First National Bank v. Adams
Annotate this Case
258 U.S. 362 (1922)
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U.S. Supreme Court
First National Bank v. Adams, 258 U.S. 362 (1922)
First National Bank of Gulfport, Mississippi v. Adams
Argued March 2, 1922
Decided April 10, 1922
258 U.S. 362
CERTIORARI TO THE SUPREME COURT
OF THE STATE OF MISSISSIPPI
1. A state tax upon a national bank, based on its capital stock, surplus, undivided profits and other property, is not equivalent to a tax upon the shareholders in respect of their shares, and is invalid under Rev.Stats. § 5219. P. 258 U. S. 364.
2. When the validity of an assessment by state officers is challenged here, the court must determine the effect of the thing actually done; what might have been done under the local statute is not controlling. P. 258 U. S. 365.
123 Miss. 279, 84 So. 707, reversed.
Certiorari to a judgment sustaining a tax on the petitioner.
MR. JUSTICE McREYNOLDS delivered the opinion of the Court.
Petitioner is a national bank located at Gulfport, Harrison County, Mississippi. The state revenue agent instructed the tax collector for that county as follows:
"The following described property in said county, to-wit: capital stock, surplus, undivided profits, and any and all other property properly assessable to banks, amounting to $75,150, belonging to and owned by First National Bank of Gulfport has escaped taxation during each of the years of 1902, 1903, 1904, 1905, 1906, and 1907, by reason of not being assessed."
"You are, by virtue of the Annotated Code of Mississippi of 1906, Chapter 131, § 4740, now notified and required to, within ten days hereafter, make the proper assessment of said property by way of an additional assessment, on the roll or tax list in your hands, and to give ten days' notice in writing to said First National Bank, whose property is so assessed, and also notify in writing the board of supervisors of said county of said assessment."
In obedience to this instruction, the collector entered upon the rolls of his office an assessment to the bank in these words: "Amount of all other personal property not otherwise mentioned, $174,000."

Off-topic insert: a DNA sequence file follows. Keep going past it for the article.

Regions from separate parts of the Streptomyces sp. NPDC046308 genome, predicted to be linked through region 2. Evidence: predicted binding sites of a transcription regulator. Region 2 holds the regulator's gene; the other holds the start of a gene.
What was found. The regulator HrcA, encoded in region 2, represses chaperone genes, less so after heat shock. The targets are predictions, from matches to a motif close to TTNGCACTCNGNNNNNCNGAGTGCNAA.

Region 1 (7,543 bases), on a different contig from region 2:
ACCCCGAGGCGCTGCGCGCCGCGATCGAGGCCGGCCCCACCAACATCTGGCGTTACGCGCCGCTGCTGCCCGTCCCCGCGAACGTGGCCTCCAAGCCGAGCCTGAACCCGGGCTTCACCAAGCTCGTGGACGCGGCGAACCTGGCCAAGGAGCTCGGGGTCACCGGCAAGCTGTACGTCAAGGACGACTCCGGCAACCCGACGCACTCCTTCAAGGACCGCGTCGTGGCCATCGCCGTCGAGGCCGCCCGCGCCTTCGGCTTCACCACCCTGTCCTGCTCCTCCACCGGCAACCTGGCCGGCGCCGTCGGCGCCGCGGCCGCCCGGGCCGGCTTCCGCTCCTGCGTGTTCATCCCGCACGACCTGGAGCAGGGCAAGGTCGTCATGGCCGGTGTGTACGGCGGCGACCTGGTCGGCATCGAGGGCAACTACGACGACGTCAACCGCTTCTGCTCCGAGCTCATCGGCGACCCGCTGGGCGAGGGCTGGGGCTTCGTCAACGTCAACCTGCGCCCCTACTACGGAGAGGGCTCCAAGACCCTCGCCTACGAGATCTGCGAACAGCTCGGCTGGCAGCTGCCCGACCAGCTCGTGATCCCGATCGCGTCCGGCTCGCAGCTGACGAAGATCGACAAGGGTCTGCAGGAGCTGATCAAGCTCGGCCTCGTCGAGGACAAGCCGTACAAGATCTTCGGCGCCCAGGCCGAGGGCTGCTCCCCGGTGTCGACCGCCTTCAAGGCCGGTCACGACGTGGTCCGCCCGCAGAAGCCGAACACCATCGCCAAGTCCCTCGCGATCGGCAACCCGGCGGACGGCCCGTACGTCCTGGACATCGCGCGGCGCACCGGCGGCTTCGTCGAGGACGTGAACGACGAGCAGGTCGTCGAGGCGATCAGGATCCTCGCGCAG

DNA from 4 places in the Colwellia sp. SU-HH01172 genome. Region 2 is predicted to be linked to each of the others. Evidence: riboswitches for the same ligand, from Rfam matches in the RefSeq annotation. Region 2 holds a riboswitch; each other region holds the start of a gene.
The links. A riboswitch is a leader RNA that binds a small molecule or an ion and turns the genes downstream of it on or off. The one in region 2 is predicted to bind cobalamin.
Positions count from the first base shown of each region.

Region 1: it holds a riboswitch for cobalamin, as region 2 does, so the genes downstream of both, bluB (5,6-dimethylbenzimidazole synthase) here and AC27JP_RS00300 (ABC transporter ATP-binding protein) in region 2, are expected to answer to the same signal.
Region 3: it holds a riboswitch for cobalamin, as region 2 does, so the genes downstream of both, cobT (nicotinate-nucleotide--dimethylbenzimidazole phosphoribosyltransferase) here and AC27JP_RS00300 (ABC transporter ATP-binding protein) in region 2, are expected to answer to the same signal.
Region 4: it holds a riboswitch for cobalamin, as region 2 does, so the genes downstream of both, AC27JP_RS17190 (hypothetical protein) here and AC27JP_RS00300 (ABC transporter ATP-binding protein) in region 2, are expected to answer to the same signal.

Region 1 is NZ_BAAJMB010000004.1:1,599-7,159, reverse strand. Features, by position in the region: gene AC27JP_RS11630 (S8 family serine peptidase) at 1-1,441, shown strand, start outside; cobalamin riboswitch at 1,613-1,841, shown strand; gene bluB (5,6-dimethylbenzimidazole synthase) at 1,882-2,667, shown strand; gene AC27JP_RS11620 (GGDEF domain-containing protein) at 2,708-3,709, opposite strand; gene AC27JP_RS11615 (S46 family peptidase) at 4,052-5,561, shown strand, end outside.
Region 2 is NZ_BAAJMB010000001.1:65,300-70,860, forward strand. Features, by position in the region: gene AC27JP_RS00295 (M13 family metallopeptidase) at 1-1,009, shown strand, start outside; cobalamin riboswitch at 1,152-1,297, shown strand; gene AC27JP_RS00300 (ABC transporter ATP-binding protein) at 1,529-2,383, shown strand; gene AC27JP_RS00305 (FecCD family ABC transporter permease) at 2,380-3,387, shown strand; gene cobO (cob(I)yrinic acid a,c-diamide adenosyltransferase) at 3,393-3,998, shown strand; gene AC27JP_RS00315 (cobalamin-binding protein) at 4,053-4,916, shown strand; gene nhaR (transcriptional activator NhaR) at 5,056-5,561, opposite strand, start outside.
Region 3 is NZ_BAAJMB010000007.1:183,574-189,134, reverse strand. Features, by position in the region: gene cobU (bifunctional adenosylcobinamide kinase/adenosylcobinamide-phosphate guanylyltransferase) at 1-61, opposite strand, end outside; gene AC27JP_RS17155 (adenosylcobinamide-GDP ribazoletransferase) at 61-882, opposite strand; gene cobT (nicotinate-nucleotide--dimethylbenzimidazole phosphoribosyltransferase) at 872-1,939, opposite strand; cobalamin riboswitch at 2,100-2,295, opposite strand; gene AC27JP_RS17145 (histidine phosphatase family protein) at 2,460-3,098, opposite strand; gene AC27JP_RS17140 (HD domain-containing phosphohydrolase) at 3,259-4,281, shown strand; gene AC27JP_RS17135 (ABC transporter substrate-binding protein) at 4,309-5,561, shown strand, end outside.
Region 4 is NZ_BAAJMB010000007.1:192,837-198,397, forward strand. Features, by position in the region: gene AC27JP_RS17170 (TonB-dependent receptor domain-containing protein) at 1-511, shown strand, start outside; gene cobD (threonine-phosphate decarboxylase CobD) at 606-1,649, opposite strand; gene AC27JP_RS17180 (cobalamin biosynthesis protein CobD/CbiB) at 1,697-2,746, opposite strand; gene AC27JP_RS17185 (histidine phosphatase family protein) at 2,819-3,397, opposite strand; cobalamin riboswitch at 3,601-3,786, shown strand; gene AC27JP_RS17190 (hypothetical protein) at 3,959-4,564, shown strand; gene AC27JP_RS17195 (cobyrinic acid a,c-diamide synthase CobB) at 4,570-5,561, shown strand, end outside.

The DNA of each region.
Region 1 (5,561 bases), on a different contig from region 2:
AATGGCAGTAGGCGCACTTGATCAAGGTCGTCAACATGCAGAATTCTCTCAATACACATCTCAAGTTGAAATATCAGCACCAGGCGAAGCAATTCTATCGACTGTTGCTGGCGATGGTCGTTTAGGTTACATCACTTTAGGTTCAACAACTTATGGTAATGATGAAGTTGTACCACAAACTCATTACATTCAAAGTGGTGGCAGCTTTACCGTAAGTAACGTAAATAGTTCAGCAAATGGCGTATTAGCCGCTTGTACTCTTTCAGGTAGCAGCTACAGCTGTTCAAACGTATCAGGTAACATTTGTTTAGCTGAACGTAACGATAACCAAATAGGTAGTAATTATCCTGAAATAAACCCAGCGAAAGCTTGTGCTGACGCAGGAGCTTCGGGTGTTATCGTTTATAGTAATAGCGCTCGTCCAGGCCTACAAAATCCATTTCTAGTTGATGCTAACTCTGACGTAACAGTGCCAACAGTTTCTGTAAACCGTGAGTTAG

Objection was duly offered upon the ground that the corporation was assessed, and not the stockholders, as required by § 5219, Revised Statutes of the United States. The Harrison County Circuit Court overruled this and directed the board of supervisors:
"to assess the First National Bank of Gulfport, Mississippi, with capital stock, surplus, undivided profits, and any and all property assessable to said bank, in the sum of $75,150, for the years 1903, 1906, and 1907, which said property was at said time owned by said First National Bank, and which had escaped taxation for each of the years as hereinbefore set out, and said board of supervisors is hereby directed to make such assessment by way of additional assessment on the roll and tax list of Harrison County, Mississippi."
The supreme court of the state approved this judgment. See State Revenue Agent v. Bank, 108 Miss. 346; Adams v. First National Bank of Gulfport, 116 Miss. 450; First National Bank of Gulfport v. Adams, 123 Miss. 279.
Section 5219 * Revised Statutes (copied below), prescribes the full measure of the power of the several states to impose taxes upon national banking associations or their stockholders. Any assessment not in conformity therewith is unauthorized and invalid. Bank of California v. Richardson, 248 U. S. 476, 248 U. S. 483.
"The tax assessed to shareholders may be required by law to be paid in the first instance by the corporations themselves as the
debt and in behalf of the shareholder, leaving to the corporation the right to reimbursement for the tax paid from their shareholders, either under some express statutory authority for their recovery or under the general principle of law that one who pays the debt of another at his request can recover the amount from him."
But, as pointed out in Owensboro National Bank v. Owensboro, 173 U. S. 664, 173 U. S. 676-677, a tax levied upon a corporation measured by the value of its shares is not equivalent to one upon the shareholders in respect of their shares.
Where the validity of an assessment by officers of the state is properly challenged, and the matter comes here, this Court must determine the effect of the thing actually done. What might have been done under the local statute is not controlling. We think it clear that the assessment in the present case was against the corporation, and beyond the power of the state definitely delimited by § 5219.
The judgment of the court below must be reversed, and the cause remanded for further proceedings not inconsistent with this opinion.
MR. JUSTICE CLARKE took no part in the consideration or decision of this cause.
"Nothing herein shall prevent all the shares in any association from being included in the valuation of the personal property of the owner or holder of such shares, in assessing taxes imposed by authority of the state within which the association is located, but the legislature of each state may determine and direct the manner and place of taxing all the shares of national banking association located within the state, subject only to the two restrictions, that the taxation shall not be at a greater rate than is assessed upon other moneyed capital in the hands of individual citizens of such state, and that the shares of any national banking association owned by nonresidents of any state shall be taxed in the city or town where the bank is located, and not elsewhere. Nothing herein shall be construed to exempt the real property of associations from either state, county, or municipal taxes to the same extent, according to its value, as other real property is taxed."